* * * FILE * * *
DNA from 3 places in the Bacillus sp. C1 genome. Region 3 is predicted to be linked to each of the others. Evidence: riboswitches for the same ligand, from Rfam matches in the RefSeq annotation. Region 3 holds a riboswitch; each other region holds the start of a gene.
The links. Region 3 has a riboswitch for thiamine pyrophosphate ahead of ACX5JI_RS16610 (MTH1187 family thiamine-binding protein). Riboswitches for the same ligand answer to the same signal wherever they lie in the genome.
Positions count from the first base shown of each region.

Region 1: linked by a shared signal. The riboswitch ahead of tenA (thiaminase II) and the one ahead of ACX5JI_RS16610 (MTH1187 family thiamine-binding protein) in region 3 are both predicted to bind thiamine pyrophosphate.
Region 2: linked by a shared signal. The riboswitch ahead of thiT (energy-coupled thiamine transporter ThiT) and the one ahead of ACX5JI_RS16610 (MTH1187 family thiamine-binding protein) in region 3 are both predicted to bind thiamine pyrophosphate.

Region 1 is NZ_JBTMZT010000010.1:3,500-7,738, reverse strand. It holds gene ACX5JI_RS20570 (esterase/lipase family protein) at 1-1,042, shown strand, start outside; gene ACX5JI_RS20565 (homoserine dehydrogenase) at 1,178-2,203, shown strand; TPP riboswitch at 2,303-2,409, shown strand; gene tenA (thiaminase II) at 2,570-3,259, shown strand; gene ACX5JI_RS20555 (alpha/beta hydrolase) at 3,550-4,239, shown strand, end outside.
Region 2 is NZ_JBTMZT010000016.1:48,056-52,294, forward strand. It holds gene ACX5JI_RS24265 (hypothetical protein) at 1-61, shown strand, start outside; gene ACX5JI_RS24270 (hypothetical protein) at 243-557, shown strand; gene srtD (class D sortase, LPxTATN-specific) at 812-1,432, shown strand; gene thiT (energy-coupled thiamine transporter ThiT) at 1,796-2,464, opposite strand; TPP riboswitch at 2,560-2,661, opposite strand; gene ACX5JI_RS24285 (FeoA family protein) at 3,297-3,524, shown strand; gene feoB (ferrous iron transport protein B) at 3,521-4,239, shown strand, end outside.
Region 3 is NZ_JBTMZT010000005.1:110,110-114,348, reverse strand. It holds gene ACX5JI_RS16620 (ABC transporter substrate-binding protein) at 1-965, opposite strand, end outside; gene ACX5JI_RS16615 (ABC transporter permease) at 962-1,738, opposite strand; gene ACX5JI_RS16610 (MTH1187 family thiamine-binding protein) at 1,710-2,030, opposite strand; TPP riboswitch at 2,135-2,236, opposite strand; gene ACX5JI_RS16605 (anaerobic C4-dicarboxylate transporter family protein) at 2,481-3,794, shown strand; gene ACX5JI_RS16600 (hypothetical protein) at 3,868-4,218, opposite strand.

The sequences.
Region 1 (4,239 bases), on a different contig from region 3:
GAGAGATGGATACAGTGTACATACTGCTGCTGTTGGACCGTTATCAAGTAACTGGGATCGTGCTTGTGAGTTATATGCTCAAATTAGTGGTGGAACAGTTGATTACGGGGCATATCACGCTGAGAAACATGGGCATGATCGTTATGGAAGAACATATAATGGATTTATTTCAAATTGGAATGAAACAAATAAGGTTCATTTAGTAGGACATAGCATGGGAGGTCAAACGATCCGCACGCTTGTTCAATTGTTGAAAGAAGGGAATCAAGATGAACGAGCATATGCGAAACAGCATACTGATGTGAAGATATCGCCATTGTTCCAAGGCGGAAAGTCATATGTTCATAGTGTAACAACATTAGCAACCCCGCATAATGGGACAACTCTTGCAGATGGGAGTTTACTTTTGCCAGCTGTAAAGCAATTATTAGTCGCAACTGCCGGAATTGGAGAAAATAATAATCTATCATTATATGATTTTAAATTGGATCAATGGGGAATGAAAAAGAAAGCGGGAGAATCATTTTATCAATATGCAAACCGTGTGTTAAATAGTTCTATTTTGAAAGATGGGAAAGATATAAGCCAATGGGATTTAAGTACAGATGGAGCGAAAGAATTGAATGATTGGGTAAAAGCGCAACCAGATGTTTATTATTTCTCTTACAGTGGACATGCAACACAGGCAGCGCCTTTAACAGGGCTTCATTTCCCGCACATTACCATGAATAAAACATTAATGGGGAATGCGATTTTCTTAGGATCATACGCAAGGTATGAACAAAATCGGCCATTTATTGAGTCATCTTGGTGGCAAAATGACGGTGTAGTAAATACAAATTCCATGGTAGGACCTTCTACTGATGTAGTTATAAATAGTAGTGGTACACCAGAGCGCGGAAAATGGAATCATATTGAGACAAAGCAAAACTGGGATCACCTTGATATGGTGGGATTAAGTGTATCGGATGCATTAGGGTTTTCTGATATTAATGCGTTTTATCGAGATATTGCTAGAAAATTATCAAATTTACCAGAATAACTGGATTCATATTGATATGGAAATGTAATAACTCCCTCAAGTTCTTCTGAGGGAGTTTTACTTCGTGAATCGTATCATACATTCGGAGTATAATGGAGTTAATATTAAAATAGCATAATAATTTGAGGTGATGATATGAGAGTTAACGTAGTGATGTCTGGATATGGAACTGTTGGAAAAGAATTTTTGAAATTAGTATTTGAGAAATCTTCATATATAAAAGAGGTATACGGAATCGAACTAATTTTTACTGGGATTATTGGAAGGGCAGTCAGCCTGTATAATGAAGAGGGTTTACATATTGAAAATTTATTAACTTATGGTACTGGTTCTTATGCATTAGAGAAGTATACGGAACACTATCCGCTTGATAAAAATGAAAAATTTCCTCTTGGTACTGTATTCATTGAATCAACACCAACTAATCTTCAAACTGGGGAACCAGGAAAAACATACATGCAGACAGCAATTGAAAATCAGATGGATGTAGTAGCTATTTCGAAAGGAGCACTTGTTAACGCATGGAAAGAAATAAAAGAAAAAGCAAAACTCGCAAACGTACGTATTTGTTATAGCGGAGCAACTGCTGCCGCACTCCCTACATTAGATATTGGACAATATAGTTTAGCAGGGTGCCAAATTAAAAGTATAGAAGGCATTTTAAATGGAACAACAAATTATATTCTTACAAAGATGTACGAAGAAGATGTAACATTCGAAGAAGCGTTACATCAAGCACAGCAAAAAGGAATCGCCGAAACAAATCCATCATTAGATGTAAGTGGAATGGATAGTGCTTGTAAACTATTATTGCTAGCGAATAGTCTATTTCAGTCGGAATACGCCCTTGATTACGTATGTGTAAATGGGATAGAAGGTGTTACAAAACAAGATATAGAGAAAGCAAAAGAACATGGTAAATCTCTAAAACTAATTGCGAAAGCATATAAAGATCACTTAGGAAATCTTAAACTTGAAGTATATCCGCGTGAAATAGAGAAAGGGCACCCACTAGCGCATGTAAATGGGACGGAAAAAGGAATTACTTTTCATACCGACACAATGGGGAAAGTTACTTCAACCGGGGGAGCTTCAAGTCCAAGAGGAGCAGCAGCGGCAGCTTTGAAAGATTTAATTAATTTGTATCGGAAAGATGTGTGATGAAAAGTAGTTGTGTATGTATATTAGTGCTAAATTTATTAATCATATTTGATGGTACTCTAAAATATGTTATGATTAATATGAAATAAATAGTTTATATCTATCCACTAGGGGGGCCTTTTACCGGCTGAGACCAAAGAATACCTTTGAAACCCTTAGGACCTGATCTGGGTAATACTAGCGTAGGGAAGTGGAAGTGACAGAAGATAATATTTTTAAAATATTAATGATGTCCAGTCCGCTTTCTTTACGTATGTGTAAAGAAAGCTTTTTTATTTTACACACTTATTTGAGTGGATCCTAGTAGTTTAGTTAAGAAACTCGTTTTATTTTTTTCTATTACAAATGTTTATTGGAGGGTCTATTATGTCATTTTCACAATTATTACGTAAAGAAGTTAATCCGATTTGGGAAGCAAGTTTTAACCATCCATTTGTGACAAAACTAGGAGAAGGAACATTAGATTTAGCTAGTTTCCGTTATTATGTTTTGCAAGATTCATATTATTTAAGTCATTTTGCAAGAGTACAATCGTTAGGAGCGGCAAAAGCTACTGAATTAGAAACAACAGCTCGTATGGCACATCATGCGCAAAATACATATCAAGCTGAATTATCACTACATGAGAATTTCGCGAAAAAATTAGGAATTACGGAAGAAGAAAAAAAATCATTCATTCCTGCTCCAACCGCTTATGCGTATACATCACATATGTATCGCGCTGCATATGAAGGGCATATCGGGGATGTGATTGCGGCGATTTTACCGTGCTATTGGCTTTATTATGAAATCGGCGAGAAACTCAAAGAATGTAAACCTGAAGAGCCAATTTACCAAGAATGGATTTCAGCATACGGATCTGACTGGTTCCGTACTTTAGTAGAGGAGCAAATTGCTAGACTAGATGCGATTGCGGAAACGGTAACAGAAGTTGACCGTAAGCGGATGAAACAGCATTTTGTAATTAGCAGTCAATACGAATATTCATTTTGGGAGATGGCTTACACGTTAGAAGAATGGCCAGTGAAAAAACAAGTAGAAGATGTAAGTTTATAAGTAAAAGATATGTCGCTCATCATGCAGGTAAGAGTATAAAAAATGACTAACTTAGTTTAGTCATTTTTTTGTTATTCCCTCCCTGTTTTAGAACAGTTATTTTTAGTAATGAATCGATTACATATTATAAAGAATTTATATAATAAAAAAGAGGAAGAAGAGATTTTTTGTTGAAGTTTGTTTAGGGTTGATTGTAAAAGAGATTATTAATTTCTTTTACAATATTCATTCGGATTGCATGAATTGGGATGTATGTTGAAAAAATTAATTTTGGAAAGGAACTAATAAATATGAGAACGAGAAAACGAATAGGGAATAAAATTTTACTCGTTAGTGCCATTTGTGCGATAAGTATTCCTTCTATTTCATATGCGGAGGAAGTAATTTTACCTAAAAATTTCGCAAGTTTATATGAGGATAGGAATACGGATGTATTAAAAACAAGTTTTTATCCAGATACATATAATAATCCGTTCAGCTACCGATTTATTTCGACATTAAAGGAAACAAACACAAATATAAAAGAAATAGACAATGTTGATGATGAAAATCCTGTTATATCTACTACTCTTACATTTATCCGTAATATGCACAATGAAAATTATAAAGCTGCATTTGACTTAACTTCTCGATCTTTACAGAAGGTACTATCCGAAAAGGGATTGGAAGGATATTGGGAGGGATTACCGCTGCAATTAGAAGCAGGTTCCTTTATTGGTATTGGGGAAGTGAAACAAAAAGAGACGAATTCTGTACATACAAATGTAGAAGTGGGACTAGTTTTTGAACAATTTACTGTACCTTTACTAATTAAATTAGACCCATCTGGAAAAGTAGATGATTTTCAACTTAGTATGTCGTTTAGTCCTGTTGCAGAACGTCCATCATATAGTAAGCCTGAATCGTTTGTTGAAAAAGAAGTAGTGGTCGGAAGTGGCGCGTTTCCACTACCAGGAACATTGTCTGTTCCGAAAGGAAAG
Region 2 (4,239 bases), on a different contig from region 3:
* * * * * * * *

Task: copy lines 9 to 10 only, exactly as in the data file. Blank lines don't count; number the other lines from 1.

The sequences.
Region 1 (4,239 bases), on a different contig from region 3: